Finally got to the river,it was ragging,it was probably class3,if not pushing class4 ,i went yikes,i didn’t realize at the time your suppose to cross the river about another quarter mile or so up towards the glacier,where the river gets more braided,and shallow.Was having serious doubts about crossing the river,looked back at the trail going back to Girwood, twelve to sixteen miles,2.5 k,whatever back to Girwood,that was the least of it,i would have to hitchhike back home,the thought of that scared me more then the river crossing.So I jumped into the river and swam as hard as I could, and ended up a couple hundred feet downstream,on the same dam side I started from.Was not a happy camper. I was soaken wet,cold as all heck,screaming the ‘F’ word at the top of my lungs,not thinking there was anyone within many miles of me,but there was,Dick Griffith was just on the other side of the river,watching this hole thing play out,he was probably getting a good laugh,wondering who the hell is this idiot.
    At this point I was determined to cross that dam river,so I jumped back in, in a seated position, this time I guided myself across the river to the other side,as I was getting out I saw Dick walking away,back towards Eagle River,at the time I didn’t know who Dick Griffith was ,later after living in Alaska for a while, found out about him and his adventures.Dick was about 65 years old or so at this time,for him,it was just a nice Saturday walk in the park,for me ,it was the biggest adventure of my life up to that point.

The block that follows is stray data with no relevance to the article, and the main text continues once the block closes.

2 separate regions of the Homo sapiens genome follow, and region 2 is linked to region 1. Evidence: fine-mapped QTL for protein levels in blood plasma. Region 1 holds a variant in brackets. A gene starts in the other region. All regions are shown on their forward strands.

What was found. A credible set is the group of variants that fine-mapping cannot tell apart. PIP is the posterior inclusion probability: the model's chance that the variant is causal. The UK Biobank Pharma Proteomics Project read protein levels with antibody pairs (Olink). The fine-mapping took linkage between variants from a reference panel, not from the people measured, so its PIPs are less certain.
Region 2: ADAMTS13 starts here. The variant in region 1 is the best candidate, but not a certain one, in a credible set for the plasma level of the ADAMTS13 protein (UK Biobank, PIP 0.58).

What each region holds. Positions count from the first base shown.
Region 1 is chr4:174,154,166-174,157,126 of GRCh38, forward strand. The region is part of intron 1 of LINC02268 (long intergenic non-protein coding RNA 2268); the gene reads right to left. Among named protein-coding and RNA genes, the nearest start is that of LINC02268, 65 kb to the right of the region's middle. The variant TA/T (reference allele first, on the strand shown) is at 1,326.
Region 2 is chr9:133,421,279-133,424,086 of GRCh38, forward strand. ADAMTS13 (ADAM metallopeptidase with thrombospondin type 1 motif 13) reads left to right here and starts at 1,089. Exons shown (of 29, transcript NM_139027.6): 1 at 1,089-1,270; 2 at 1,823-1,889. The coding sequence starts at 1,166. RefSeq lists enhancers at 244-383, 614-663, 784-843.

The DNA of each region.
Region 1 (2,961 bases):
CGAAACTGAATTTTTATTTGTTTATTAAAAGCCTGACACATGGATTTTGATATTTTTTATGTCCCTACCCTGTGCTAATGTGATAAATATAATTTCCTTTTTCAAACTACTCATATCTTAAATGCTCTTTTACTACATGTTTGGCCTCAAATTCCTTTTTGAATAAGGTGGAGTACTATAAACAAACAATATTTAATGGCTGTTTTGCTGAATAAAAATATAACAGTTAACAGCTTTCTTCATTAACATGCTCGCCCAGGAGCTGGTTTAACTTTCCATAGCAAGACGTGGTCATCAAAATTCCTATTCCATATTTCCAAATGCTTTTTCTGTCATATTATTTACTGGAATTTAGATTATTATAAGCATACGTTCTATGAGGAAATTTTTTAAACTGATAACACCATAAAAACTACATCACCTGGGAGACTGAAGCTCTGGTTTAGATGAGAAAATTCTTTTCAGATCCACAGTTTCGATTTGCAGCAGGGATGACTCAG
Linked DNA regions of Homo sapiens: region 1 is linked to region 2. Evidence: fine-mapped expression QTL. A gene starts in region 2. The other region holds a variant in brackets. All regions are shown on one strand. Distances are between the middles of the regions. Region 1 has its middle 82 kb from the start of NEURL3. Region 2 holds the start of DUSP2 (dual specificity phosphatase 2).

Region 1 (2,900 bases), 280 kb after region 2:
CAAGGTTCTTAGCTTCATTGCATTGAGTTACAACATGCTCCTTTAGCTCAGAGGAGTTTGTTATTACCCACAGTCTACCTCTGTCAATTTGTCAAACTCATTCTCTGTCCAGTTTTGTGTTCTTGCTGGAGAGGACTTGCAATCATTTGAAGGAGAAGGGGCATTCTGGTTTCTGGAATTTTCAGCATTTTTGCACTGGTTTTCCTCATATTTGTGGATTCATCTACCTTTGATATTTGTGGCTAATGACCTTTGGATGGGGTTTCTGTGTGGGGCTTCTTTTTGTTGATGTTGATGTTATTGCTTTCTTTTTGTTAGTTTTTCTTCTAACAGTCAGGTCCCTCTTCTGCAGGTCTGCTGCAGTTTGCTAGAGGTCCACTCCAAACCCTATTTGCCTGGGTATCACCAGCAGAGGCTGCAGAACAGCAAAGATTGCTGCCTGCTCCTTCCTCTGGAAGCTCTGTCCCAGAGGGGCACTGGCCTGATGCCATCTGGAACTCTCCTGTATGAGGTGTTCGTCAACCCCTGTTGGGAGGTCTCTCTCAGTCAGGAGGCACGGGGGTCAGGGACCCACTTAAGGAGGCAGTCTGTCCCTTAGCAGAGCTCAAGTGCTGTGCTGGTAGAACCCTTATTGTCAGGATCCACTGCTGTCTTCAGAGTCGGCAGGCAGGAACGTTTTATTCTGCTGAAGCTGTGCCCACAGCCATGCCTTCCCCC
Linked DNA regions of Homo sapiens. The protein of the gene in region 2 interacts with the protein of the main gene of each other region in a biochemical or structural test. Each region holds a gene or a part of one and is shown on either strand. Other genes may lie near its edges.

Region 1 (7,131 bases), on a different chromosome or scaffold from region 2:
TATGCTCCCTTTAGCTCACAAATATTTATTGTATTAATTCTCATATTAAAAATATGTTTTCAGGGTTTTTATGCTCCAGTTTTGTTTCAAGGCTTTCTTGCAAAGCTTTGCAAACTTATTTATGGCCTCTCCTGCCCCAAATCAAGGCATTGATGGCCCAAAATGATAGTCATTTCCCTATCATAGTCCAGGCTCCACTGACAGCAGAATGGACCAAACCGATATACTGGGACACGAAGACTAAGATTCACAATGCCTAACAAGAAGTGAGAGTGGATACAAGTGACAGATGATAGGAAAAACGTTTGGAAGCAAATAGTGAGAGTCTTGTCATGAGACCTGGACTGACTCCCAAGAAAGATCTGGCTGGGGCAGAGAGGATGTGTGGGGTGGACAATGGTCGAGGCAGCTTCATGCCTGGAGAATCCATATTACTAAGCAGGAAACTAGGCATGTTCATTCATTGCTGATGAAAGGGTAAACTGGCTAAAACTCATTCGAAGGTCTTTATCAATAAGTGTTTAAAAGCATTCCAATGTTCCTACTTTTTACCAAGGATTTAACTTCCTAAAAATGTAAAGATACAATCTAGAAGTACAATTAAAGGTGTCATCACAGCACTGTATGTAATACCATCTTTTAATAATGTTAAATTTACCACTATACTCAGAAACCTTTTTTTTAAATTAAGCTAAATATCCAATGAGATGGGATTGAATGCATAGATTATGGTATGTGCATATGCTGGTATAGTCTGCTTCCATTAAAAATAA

When I got to the other side I was wet and really cold,took off my shoes and socks,and tried to thaw out a bit,if you have ever crossed a glacier river,you know what I mean,it took five to ten minutes,to get back jogging again,slowly gaining feeling in my toes.I caught up with Dick down the trail a bit,and just nodded at him,he just kind of looked at me,and I proceeded to run back to Eagle River.I am sure
    Dick would of helped me out if I got in real trouble crossing the river,as soon as he saw that I had crossed the river,he headed back towards Eagle River.I guess if it doesn’t kill you it makes you stronger.

  3. Jake Kenick says:

    Thank you for the autographed copy of Canyons and Ice. I read it to my kids and they listened with full attention. Amazing how this life of travel seems so impossible, yet throughout human history it was so commonplace. I hope to meet Dick in person with my family someday. We have a small creek near our camp that the kids drift down on an inflatable raft and we call it the Baranca Del Cobre. We hike and explore and always talk about the book while we do it. We are inspired by your story and we thank you for letting us into your world of exploration. Sincerely, The Kenick Family, Jake, Theresa, Molly and Parker. Nome, Alaska